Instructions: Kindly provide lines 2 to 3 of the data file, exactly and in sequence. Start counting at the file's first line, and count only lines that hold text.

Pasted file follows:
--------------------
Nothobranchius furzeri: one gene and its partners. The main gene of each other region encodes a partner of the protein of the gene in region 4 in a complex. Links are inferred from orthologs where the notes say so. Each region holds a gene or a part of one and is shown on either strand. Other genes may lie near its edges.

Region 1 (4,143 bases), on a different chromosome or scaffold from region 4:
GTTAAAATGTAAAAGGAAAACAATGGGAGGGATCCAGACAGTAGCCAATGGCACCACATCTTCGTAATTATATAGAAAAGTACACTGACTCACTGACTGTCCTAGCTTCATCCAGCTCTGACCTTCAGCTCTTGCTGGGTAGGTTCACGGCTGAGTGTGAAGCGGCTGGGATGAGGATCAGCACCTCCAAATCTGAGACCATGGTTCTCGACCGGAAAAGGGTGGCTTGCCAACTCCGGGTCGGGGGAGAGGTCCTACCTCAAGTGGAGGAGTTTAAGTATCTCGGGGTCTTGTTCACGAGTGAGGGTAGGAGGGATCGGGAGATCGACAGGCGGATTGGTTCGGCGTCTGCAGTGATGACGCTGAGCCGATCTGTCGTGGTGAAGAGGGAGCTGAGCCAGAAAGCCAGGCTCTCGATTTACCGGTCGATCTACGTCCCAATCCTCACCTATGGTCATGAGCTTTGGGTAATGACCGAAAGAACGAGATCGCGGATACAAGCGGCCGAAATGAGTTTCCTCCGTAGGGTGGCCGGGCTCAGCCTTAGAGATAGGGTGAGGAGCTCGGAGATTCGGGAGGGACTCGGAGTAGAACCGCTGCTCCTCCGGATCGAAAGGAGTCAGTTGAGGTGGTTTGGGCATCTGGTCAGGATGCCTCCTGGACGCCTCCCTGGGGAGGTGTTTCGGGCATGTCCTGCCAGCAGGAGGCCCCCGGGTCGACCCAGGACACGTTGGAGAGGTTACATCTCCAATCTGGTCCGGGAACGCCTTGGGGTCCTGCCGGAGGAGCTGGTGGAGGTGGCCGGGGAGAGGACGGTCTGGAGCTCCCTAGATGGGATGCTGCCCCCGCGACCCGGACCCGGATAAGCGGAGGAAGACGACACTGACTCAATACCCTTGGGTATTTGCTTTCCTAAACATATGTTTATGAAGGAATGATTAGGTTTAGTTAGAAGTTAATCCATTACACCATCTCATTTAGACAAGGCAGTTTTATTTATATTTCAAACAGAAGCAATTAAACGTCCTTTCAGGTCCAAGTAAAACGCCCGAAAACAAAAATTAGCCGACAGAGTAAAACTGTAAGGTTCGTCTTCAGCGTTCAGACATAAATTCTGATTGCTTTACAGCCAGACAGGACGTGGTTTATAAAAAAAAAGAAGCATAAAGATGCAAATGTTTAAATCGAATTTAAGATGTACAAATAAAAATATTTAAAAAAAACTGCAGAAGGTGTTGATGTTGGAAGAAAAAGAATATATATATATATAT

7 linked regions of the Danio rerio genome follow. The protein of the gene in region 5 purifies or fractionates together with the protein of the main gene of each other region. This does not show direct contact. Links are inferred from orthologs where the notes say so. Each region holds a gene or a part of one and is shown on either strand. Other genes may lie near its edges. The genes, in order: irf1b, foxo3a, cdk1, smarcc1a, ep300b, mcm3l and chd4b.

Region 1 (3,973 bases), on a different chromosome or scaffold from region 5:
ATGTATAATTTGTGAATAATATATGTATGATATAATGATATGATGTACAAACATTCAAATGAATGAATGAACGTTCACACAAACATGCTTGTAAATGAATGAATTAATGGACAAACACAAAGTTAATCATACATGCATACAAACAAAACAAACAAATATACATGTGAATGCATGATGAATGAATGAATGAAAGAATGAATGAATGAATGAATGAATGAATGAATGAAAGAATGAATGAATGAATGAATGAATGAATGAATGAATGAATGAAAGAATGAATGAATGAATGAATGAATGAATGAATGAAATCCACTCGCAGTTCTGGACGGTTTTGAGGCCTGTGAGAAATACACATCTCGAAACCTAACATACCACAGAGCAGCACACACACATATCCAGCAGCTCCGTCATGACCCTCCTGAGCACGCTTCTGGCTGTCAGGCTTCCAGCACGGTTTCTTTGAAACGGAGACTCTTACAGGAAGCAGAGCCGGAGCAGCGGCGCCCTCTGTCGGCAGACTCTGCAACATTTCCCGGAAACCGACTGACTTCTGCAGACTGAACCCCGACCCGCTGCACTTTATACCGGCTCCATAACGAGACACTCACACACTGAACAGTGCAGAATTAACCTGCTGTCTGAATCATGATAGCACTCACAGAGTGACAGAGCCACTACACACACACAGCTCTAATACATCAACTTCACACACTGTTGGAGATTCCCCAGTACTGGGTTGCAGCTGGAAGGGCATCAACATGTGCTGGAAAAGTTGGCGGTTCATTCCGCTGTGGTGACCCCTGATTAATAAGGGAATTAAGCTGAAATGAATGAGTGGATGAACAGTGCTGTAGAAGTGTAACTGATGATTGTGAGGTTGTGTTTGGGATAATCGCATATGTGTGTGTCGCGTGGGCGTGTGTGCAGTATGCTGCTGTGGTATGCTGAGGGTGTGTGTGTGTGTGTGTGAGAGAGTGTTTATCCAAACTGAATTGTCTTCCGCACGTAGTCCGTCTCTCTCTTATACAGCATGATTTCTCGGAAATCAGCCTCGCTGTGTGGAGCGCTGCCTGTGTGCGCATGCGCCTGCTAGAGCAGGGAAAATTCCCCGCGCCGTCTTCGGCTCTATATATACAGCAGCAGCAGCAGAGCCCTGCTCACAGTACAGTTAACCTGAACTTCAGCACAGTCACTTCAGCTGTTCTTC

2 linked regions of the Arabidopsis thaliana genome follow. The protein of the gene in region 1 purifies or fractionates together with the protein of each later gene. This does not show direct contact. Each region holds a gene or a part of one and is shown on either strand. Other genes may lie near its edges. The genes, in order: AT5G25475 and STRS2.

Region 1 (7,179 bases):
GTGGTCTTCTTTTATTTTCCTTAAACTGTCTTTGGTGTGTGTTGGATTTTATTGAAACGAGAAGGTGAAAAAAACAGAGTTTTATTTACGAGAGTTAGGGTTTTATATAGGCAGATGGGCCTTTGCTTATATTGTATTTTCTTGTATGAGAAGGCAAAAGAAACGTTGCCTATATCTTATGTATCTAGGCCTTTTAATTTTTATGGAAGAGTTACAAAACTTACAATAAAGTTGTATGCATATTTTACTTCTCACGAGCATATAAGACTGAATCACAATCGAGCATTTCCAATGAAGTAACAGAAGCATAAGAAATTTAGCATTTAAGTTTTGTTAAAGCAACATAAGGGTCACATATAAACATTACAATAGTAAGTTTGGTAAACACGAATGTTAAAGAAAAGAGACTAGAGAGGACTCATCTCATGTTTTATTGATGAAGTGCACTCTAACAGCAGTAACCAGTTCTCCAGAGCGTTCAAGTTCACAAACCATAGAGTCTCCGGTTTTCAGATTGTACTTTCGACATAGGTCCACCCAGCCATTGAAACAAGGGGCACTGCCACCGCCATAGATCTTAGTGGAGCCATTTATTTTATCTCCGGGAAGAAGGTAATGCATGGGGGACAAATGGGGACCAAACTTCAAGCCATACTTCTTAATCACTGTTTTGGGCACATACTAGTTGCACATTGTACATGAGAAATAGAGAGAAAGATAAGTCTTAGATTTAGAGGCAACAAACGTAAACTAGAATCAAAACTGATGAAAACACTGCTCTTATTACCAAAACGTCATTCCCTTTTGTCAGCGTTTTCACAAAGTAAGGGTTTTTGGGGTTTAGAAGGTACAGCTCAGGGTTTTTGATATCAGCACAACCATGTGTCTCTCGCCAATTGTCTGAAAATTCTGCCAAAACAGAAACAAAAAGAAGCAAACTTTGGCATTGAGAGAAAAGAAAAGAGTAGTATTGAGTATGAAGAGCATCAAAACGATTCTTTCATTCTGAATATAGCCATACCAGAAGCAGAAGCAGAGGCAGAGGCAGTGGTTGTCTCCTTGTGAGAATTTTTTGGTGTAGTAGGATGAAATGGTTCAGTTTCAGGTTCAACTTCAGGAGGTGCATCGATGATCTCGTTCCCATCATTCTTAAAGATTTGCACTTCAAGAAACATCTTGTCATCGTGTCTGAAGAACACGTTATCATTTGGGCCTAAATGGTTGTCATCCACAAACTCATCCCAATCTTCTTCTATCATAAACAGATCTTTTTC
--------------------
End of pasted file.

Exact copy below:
Region 1 (4,143 bases), on a different chromosome or scaffold from region 4:
GTTAAAATGTAAAAGGAAAACAATGGGAGGGATCCAGACAGTAGCCAATGGCACCACATCTTCGTAATTATATAGAAAAGTACACTGACTCACTGACTGTCCTAGCTTCATCCAGCTCTGACCTTCAGCTCTTGCTGGGTAGGTTCACGGCTGAGTGTGAAGCGGCTGGGATGAGGATCAGCACCTCCAAATCTGAGACCATGGTTCTCGACCGGAAAAGGGTGGCTTGCCAACTCCGGGTCGGGGGAGAGGTCCTACCTCAAGTGGAGGAGTTTAAGTATCTCGGGGTCTTGTTCACGAGTGAGGGTAGGAGGGATCGGGAGATCGACAGGCGGATTGGTTCGGCGTCTGCAGTGATGACGCTGAGCCGATCTGTCGTGGTGAAGAGGGAGCTGAGCCAGAAAGCCAGGCTCTCGATTTACCGGTCGATCTACGTCCCAATCCTCACCTATGGTCATGAGCTTTGGGTAATGACCGAAAGAACGAGATCGCGGATACAAGCGGCCGAAATGAGTTTCCTCCGTAGGGTGGCCGGGCTCAGCCTTAGAGATAGGGTGAGGAGCTCGGAGATTCGGGAGGGACTCGGAGTAGAACCGCTGCTCCTCCGGATCGAAAGGAGTCAGTTGAGGTGGTTTGGGCATCTGGTCAGGATGCCTCCTGGACGCCTCCCTGGGGAGGTGTTTCGGGCATGTCCTGCCAGCAGGAGGCCCCCGGGTCGACCCAGGACACGTTGGAGAGGTTACATCTCCAATCTGGTCCGGGAACGCCTTGGGGTCCTGCCGGAGGAGCTGGTGGAGGTGGCCGGGGAGAGGACGGTCTGGAGCTCCCTAGATGGGATGCTGCCCCCGCGACCCGGACCCGGATAAGCGGAGGAAGACGACACTGACTCAATACCCTTGGGTATTTGCTTTCCTAAACATATGTTTATGAAGGAATGATTAGGTTTAGTTAGAAGTTAATCCATTACACCATCTCATTTAGACAAGGCAGTTTTATTTATATTTCAAACAGAAGCAATTAAACGTCCTTTCAGGTCCAAGTAAAACGCCCGAAAACAAAAATTAGCCGACAGAGTAAAACTGTAAGGTTCGTCTTCAGCGTTCAGACATAAATTCTGATTGCTTTACAGCCAGACAGGACGTGGTTTATAAAAAAAAAGAAGCATAAAGATGCAAATGTTTAAATCGAATTTAAGATGTACAAATAAAAATATTTAAAAAAAACTGCAGAAGGTGTTGATGTTGGAAGAAAAAGAATATATATATATATAT